Fundraising ResourcesJune 17, 2020
A coffee morning with the Saltford LadiesApril 8, 2022
As with any event, there are some things you need to consider before running it, such as whether you have the correct licenses for cash fundraising, or public events, serving food or alcohol and taking photos and videos of attendees.
If you have any questions or concerns about the health, safety or legality of your event then get in touch with us at firstname.lastname@example.org or 0303 4444 999.
If you are collecting cash donations in a public place or private property, make sure you get the right permission and permit to do so.
If you are holding an event in public, then you might need Public Liability Insurance. Many venues will already have this, so check with them first. Your local authority will also be able to let you know which licenses, if any, you need for your event.
If you are fundraising at home, then make sure your home insurance covers you for any accidents.
If you want to serve alcohol at your event then the venue needs to have the correct license to do so.
Photos and video
Capturing your event is great for spreading the word and remembering the day but make sure you ask people if they are happy to be photographed or videoed first and get permission to share them on social media or in other materials. You must gain consent from a parent or guardian if you take any images or videos of children.
If you provide GWAAC with photographs or videos taken during your fundraising activity, you agree that these may be used by GWAAC for commercial and/or fundraising purposes. By sending these to us, you are also confirming that anyone featuring prominently in the photograph or video is aged 16 or over, and that they have consented to their image being used in this way.
You don’t need a food hygiene certificate to sell food as part of your fundraiser, but it’s a good idea to check the guidance at food.gov.uk on anything you should be aware of.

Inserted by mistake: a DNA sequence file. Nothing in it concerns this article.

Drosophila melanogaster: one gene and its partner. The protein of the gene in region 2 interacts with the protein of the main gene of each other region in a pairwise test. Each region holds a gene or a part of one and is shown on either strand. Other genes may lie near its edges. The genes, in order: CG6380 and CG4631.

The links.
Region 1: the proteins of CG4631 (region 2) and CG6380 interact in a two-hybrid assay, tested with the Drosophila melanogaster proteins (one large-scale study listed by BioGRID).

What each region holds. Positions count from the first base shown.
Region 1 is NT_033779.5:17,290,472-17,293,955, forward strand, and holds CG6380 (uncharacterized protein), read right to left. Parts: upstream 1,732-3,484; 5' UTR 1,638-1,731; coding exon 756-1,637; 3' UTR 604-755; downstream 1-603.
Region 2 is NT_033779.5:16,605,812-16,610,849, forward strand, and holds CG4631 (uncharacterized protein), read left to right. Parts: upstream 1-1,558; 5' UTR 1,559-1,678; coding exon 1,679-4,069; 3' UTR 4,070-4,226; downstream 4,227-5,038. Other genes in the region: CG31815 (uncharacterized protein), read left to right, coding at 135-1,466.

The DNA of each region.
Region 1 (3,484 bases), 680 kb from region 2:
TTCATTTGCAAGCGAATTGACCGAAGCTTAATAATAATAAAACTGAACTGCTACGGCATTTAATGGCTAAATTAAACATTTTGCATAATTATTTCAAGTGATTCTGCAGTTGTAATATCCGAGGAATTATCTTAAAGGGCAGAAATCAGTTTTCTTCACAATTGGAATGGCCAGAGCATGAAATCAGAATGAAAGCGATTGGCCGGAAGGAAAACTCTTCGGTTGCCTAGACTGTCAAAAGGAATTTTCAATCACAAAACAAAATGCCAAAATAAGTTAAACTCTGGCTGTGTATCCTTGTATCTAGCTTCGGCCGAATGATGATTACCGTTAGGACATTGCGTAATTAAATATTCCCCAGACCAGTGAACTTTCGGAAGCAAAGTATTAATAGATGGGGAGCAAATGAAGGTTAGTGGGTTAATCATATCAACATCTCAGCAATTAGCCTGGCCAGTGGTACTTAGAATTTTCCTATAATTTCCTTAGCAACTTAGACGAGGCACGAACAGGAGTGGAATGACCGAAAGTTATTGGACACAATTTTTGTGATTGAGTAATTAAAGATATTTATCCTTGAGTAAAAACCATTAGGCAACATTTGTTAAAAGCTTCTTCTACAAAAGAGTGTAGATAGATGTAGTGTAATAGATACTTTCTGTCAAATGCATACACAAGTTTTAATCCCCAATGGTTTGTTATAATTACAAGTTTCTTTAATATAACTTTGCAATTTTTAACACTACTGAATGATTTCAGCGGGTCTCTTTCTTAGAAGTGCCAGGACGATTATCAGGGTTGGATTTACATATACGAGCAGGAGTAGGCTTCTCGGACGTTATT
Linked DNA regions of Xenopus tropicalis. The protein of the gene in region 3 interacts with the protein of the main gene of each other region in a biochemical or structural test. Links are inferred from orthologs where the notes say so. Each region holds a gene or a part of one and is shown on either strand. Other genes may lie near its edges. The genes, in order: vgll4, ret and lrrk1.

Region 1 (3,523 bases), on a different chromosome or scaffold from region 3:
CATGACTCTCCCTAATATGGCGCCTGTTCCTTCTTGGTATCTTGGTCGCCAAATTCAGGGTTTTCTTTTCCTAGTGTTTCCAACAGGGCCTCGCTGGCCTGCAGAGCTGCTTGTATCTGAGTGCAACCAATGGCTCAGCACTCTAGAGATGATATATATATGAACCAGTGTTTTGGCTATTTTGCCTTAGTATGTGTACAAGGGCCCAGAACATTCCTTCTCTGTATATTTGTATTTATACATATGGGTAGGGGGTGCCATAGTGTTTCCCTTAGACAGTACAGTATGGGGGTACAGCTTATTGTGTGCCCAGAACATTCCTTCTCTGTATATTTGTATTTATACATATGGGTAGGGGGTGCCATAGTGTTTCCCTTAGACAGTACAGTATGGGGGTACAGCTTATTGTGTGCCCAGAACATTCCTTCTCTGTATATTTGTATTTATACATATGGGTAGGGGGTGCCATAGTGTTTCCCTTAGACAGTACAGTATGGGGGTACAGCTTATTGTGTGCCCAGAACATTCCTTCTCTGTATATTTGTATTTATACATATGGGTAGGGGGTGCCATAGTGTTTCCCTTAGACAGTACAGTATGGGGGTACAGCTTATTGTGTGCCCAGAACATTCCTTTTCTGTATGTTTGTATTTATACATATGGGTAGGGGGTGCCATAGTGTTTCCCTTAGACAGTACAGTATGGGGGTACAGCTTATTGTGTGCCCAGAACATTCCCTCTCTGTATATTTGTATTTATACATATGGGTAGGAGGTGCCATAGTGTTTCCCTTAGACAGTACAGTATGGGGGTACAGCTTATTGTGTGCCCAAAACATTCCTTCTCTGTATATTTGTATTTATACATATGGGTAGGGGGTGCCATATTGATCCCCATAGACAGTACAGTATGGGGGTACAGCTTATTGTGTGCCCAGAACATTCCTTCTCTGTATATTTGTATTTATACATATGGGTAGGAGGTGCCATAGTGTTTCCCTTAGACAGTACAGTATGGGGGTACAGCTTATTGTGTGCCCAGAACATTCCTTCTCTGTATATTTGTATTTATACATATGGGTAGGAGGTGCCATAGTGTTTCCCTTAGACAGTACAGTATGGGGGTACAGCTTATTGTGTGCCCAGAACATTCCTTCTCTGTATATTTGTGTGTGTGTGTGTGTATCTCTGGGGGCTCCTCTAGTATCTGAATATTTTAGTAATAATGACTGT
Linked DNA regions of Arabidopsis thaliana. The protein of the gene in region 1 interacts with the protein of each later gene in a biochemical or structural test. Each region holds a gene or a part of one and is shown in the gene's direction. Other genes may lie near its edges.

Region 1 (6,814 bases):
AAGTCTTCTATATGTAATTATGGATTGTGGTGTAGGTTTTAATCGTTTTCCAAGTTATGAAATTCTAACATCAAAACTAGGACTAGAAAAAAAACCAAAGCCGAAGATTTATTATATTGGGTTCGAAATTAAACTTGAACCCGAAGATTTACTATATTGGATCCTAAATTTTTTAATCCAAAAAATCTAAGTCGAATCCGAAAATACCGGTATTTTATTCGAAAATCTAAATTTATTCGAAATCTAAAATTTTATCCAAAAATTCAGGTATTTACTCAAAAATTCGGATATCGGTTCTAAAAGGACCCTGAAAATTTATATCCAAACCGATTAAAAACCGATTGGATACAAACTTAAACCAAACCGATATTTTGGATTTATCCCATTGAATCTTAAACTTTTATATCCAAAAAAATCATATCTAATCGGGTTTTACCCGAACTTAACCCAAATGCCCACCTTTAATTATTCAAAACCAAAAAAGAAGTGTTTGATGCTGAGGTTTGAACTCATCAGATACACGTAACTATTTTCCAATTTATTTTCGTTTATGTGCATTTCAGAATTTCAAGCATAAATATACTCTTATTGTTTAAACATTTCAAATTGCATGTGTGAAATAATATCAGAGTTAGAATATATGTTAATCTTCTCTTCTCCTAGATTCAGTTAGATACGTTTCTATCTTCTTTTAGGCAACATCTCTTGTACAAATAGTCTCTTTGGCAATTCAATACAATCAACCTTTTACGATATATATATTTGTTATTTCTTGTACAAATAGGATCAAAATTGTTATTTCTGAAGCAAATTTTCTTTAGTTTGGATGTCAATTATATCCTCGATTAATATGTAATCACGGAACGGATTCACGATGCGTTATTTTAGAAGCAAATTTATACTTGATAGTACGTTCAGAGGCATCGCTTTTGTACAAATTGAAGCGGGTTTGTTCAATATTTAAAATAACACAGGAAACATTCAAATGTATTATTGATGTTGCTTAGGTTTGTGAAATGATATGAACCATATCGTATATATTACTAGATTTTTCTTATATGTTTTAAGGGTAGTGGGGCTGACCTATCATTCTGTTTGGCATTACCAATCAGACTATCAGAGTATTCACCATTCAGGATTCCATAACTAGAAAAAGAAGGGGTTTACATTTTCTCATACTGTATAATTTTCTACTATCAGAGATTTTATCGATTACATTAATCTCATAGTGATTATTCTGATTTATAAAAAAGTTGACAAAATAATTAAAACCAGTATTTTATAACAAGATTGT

Lotteries, raffles and collections
These are a great ways to boost fundraising but there are laws on how you can and can’t promote them so check these out at gamblingcommission.gov.uk if you are concerned.
Basic sweepstake guidelines
Sweepstake competitions are a great, fun way to fundraise but there are some basic rules that you need to follow if you plan on running your own:
The entry price must be the same for all participants.
- You need to decide before hosting your competition if the entry money will be split between the winner and GWAAC, or if you are going to have a separate prize and have all entry fees going to the charity. Participants must be informed before they enter and the host cannot make a profit, the funds must be donated.
- Office sweepstakes can only take place in one office with people in the same premises.
- You must not sell entry on the street or house to house. For more information on the rules of running your own fundraising sweepstake please visit the Gambling Commission website, www.gamblingcommission.gov.uk.
- No more than £500 may be spent on prizes (but other prizes may be donated);
- The promoter may not deduct more than £100 from the proceeds in respect of the expenses of organising the lottery such as printing tickets; and
- The rest of the proceeds must go to the nominated “good cause” (not private gain).
Messaging on any branding/promotional material
- On all promotional material, you need to make it clear that you are not GWAAC and that you are organising your fundraising activity as an independent supporter of GWAAC. You should therefore use words like ‘fundraising in aid of GWAAC’ or similar, when referring to raising money, rather than on behalf of GWAAC.
- As your event is not being arranged or managed through GWAAC you will need to ensure you have adequate insurance in place to cover you against any foreseeable liability.
- If you are fundraising and you anticipate the event to cost you money and that you will deduct this from the total raised then you can’t say, on any promotional material, that GWAAC will receive all proceeds/100% of the donation. You can indicate that proceeds of the money raised will go to our cause.
- Unless GWAAC has provided you with branded materials as a result of your registration, you may only use the GWAAC name and logo for your fundraising activities with our permission. To apply for permission, you will need to let us know how you propose to use the GWAAC name and/or logo on your own materials by emailing email@example.com and provide us with examples and/or samples of such use if we request it.